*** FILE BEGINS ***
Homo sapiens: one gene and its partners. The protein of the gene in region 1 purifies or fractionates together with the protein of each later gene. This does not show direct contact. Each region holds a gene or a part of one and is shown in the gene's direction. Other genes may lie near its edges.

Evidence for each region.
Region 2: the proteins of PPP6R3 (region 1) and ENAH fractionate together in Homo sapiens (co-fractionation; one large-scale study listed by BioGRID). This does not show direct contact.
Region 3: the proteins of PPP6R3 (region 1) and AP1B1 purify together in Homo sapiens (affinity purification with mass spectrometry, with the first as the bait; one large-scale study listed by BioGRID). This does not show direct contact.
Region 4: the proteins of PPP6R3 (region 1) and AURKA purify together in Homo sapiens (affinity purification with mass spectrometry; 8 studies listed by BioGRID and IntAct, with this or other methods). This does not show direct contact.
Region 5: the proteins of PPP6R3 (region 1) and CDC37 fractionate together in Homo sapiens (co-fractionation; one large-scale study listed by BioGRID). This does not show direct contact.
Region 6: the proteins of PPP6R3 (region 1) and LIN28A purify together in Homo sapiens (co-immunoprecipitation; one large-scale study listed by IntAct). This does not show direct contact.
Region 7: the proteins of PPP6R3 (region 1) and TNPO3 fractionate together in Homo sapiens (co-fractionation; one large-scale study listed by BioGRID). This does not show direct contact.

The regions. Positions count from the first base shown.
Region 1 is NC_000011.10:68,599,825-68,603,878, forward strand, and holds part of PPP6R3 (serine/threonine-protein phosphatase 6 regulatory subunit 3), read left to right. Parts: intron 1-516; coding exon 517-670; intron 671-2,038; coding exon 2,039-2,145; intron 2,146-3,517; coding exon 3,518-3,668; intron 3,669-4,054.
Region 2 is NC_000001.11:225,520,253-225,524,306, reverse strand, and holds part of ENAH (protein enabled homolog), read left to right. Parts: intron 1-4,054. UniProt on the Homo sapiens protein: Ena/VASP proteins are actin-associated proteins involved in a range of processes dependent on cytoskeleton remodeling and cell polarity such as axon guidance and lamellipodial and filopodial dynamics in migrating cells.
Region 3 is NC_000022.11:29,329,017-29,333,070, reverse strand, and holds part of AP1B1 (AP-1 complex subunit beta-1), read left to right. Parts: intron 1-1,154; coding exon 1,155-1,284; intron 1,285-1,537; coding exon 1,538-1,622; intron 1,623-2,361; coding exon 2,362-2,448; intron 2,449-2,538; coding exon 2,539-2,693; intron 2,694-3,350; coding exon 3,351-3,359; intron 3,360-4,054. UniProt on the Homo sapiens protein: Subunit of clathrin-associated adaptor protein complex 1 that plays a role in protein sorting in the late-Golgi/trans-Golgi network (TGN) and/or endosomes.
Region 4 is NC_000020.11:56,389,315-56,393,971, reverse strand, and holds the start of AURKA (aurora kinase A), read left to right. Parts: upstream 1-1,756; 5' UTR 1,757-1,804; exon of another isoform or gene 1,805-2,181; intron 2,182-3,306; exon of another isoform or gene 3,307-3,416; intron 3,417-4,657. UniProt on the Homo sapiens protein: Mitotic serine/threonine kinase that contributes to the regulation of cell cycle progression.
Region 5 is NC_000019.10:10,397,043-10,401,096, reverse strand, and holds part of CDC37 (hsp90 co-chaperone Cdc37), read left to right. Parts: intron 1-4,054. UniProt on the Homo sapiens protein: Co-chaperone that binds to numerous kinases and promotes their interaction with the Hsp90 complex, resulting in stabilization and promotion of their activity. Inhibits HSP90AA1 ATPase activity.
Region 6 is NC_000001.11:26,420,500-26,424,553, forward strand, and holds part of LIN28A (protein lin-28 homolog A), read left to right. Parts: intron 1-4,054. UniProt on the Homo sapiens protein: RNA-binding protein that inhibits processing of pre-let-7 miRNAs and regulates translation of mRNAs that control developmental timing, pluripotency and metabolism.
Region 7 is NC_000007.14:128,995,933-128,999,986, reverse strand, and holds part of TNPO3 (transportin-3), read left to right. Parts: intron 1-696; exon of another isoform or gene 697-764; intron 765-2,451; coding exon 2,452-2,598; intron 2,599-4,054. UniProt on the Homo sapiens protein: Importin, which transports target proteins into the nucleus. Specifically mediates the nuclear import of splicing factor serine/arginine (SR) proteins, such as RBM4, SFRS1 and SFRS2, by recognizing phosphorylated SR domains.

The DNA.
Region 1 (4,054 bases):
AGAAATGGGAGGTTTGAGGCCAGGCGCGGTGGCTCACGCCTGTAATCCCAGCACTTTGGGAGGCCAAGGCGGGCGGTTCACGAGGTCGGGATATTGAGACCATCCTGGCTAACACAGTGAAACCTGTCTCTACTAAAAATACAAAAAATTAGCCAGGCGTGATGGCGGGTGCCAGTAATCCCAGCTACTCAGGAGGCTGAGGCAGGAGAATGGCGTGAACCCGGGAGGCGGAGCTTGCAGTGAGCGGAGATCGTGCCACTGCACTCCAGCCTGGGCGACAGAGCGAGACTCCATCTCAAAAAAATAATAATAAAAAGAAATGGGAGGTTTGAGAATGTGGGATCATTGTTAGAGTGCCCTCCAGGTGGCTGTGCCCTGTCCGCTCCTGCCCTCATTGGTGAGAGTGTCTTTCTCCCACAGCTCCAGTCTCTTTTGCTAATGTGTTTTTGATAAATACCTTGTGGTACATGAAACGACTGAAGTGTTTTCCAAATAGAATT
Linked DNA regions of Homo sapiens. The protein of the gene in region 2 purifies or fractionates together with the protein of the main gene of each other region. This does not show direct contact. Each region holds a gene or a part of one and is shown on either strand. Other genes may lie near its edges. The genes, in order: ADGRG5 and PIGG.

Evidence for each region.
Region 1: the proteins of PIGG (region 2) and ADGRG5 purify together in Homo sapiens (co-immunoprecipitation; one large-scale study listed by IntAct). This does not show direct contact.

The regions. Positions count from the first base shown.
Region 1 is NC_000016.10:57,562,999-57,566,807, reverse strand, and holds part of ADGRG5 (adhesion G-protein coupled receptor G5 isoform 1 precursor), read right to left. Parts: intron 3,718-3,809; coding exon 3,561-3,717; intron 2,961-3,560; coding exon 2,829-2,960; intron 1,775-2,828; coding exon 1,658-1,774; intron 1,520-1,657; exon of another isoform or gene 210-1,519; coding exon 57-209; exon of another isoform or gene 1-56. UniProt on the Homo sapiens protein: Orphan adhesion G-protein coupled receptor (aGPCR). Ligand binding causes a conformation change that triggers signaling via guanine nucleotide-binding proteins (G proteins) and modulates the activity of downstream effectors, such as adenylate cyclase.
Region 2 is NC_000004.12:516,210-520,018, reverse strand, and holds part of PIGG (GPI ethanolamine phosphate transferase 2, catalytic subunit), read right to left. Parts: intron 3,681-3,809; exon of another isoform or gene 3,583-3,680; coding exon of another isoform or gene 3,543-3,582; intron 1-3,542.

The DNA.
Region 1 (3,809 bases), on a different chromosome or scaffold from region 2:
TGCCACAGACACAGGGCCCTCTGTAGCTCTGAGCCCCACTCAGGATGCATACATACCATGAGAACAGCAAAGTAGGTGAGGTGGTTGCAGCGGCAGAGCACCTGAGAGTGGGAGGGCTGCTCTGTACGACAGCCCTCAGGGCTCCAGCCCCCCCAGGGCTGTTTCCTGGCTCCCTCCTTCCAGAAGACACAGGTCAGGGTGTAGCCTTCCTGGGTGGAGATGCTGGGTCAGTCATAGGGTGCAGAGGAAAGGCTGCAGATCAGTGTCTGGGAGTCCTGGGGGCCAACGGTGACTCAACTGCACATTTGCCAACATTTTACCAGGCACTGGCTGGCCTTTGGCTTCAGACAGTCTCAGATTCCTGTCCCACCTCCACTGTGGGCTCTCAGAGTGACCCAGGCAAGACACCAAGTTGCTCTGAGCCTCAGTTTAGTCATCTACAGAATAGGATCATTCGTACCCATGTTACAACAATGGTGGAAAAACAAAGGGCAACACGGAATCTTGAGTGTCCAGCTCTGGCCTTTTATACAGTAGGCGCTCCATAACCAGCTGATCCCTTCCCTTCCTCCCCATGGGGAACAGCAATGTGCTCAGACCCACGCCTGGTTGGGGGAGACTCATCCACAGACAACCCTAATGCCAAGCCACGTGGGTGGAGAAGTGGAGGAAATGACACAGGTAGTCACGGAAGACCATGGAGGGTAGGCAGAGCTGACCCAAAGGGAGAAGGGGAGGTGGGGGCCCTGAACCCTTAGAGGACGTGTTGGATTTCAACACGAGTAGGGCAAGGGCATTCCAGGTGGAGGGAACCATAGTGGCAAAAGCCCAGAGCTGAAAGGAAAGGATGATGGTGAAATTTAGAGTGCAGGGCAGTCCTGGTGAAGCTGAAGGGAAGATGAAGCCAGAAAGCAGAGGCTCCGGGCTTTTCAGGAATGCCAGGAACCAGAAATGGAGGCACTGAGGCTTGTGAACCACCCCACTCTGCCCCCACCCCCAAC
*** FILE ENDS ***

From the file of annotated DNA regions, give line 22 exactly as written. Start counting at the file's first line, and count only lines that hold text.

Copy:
Region 1: the proteins of PIGG (region 2) and ADGRG5 purify together in Homo sapiens (co-immunoprecipitation; one large-scale study listed by IntAct). This does not show direct contact.